Researchers at the Lawrence National Centre for Policy and Management at the University of Western Ontario have published a report on the future of Canadian manufacturing. The report is an attempt to understand why, despite overall growth of 21 per cent in the Canadian economy over the past ten years, real manufacturing output declined by 11 pee cent. Though that situation may be “gloomy,” a number of leading firms have continued to prosper. The report looked at nine of them to see what lessons could be learned and applied to other Canadian manufacturers.
Essentially, the researchers asked two key questions of the successful manufacturers: what strategies have kept them successful, and what role does the government play in supporting manufacturing?
Each firm studied is a “global leader,” that leadership demonstrated by consistent performance in the top quartile among their global competitors in sales growth, operating margins and return on assets. To be included in the study, the firms had to be leaders in their sector and have at least 30 per cent of their sales outside of Canada. The companies that made it into the study were Maple Leaf Foods, Richardson International and Saptuo Inc. in the agri-food sector; Linamar Corporation, Magna International, and Martinreal International in the auto parts sector; and Canada Goose, MEGA Brands, and ShawCor in the “diverse” group of manufacturers.
Exposure to international competition was cited by “almost all” of the executives interviewed for the study as having a positive effect on the firms’ performance. Strong focus on customer needs was a second common characteristic, while the ability to innovate was named by all nine of the companies as a critical competitive strategy.
Two key recommendations emerged from a conference at which the research findings were presented to the nine firms studied. One of these is that Canadian companies must develop the expertise to break into foreign markets. Designating senior-level executives with intimate knowledge of those foreign markets should be considered one strategy to achieve this. The second recommendation is to ensure that firms have access to the skilled workers they need to stay competitive. To do that, they should partner with colleges and universities and let students know that well-paying jobs are available in manufacturing.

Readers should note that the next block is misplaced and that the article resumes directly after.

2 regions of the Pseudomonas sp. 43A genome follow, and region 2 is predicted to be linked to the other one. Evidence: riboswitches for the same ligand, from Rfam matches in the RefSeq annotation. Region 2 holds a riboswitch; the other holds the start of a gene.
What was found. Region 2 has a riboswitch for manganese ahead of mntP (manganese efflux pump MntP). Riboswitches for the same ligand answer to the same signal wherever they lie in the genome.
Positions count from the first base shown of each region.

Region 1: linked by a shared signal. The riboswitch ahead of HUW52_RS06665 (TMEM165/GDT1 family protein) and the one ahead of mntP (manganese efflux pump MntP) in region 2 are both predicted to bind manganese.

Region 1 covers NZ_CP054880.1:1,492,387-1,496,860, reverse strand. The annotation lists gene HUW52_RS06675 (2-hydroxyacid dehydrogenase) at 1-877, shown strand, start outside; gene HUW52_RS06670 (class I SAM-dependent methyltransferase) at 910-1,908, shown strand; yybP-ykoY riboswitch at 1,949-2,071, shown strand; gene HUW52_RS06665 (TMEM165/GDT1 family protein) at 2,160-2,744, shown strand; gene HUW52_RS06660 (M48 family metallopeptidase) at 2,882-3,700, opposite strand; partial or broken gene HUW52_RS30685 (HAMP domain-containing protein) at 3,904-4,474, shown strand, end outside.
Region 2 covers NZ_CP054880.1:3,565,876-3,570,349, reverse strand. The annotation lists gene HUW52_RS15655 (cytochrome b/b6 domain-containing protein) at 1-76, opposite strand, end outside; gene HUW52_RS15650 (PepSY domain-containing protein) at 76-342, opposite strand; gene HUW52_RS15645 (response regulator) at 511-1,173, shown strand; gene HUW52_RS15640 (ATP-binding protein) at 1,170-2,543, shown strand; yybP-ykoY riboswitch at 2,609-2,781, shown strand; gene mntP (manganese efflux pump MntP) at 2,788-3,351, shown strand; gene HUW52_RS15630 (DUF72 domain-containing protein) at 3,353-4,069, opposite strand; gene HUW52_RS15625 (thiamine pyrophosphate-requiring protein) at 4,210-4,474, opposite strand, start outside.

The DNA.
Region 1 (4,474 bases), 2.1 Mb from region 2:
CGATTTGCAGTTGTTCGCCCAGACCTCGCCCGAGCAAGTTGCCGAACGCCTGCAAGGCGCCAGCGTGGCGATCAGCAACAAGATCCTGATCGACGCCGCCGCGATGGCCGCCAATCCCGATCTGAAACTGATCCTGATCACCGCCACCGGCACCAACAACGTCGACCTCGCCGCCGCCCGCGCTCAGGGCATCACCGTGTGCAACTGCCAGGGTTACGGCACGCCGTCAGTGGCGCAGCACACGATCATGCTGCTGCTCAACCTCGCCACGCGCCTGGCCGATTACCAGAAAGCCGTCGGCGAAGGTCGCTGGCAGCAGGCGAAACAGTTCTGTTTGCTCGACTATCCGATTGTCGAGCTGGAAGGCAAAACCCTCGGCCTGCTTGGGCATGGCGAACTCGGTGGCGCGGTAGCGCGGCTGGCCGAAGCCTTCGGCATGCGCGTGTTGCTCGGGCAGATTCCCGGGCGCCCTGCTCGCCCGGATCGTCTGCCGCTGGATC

Asked why the manufacturing sector has not rebounded more strongly since the global recession, Paul Boothe, the director of the Lawrence Centre told the Globe and Mail that Canada has traditionally relied on one main customer for its exports: the United States. However, the growth in the global economy today is not coming from the US but from Brazil. Russia, India and China, and they are not our “traditional customers.” But they will have to become our customers as the new order emerges.
In addition to tax-related programs, some jurisdictions, often at the sub-national level, offer direct grants to support the location and upgrading of manufacturing plants. The importance of such grants depends on the specific sector and leading firms weigh these grants against a range of other factors in making location and upgrading decisions. While Canadian jurisdictions offer some assistance of this kind, Canada is not a leader in this area.
The Future of Canadian Manufacturing
Canada’s greatest strengths, Boothe said, are its “best-in-class” fiscal regime for manufacturing, great skills, a great immigration system. In order to attract “advanced manufacturing” companies to Ontario, he says, we have to “pick our spots” and ask whether it is worth it. In some cases it will prove too expensive. The report found consensus among the various companies that Canada is not a leader in “location-specific incentives” for manufacturing firms, and this is seen as critical in some sectors, notably the auto industry.